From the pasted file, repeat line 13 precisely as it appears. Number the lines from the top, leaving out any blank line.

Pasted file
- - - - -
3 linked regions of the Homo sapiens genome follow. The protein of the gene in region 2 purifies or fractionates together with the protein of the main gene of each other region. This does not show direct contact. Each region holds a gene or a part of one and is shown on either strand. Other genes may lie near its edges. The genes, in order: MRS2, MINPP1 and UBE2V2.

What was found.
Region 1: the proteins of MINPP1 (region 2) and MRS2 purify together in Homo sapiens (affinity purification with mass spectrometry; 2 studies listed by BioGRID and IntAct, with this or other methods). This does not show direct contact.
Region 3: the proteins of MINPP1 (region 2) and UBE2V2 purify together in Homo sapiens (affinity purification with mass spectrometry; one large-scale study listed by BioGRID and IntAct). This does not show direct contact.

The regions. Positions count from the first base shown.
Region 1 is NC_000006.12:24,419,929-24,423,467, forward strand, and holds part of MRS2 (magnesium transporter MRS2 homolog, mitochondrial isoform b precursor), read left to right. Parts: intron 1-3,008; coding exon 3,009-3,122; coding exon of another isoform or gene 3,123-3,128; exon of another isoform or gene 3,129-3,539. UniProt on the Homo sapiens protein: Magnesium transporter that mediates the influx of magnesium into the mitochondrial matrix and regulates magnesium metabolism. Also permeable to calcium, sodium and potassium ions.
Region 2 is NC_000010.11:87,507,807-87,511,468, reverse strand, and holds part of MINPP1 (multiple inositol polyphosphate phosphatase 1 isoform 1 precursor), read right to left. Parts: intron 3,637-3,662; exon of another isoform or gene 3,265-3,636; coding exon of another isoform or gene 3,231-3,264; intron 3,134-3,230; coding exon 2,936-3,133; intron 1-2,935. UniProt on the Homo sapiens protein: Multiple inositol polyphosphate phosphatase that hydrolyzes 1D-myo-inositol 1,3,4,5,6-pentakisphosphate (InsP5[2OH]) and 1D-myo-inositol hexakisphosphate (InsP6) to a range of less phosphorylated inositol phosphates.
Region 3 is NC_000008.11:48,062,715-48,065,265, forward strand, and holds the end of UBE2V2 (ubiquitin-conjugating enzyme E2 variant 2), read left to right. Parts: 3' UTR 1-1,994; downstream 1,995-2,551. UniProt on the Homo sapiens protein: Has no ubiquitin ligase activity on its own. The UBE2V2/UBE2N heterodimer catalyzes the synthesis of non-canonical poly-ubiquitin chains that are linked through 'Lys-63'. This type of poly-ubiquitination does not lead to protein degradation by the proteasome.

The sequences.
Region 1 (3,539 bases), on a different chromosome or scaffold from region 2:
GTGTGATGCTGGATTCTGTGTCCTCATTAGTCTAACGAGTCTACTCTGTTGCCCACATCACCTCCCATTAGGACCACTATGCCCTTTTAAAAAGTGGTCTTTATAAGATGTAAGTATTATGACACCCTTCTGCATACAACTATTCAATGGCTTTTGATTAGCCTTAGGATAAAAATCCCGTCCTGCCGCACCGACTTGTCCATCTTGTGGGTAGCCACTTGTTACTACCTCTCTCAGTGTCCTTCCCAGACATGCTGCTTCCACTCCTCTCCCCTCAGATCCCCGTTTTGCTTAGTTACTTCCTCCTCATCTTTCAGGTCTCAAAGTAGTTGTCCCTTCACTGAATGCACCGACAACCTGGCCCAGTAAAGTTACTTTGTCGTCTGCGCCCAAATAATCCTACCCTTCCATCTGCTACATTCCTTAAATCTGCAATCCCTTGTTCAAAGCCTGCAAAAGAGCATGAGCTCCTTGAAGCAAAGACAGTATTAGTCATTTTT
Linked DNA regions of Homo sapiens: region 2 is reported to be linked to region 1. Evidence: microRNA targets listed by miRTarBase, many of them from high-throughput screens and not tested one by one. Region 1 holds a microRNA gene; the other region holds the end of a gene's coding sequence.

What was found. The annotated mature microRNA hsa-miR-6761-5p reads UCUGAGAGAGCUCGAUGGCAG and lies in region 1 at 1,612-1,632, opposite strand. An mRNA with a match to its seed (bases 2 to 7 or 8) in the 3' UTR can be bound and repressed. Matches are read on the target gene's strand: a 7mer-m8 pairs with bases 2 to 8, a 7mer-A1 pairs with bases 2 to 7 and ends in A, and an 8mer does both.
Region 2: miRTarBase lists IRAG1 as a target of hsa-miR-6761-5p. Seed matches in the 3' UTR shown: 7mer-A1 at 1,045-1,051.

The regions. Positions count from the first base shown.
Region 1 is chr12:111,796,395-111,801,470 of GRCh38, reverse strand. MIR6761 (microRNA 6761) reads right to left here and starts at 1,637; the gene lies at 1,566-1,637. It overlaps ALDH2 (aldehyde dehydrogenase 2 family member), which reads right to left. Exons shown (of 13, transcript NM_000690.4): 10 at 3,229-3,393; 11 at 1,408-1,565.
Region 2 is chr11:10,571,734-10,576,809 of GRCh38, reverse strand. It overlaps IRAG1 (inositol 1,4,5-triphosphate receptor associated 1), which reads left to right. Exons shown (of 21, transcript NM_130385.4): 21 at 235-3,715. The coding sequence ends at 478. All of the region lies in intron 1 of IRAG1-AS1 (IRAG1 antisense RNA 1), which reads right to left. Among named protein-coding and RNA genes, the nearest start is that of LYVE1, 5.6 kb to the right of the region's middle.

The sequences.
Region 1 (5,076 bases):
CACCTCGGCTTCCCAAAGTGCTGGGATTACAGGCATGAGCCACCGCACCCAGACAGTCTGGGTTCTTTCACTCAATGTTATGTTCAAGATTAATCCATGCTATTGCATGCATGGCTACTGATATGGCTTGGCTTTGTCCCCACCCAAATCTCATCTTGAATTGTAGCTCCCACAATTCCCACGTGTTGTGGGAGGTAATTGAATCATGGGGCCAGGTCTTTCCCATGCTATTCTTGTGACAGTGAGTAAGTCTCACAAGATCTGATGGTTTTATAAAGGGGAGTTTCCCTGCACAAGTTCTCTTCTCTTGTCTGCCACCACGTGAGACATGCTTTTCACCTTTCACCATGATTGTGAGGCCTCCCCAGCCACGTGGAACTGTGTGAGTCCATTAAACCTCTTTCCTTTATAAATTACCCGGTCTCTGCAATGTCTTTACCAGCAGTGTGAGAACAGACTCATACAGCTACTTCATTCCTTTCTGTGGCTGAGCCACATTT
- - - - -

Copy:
What was found. The annotated mature microRNA hsa-miR-6761-5p reads UCUGAGAGAGCUCGAUGGCAG and lies in region 1 at 1,612-1,632, opposite strand. An mRNA with a match to its seed (bases 2 to 7 or 8) in the 3' UTR can be bound and repressed. Matches are read on the target gene's strand: a 7mer-m8 pairs with bases 2 to 8, a 7mer-A1 pairs with bases 2 to 7 and ends in A, and an 8mer does both.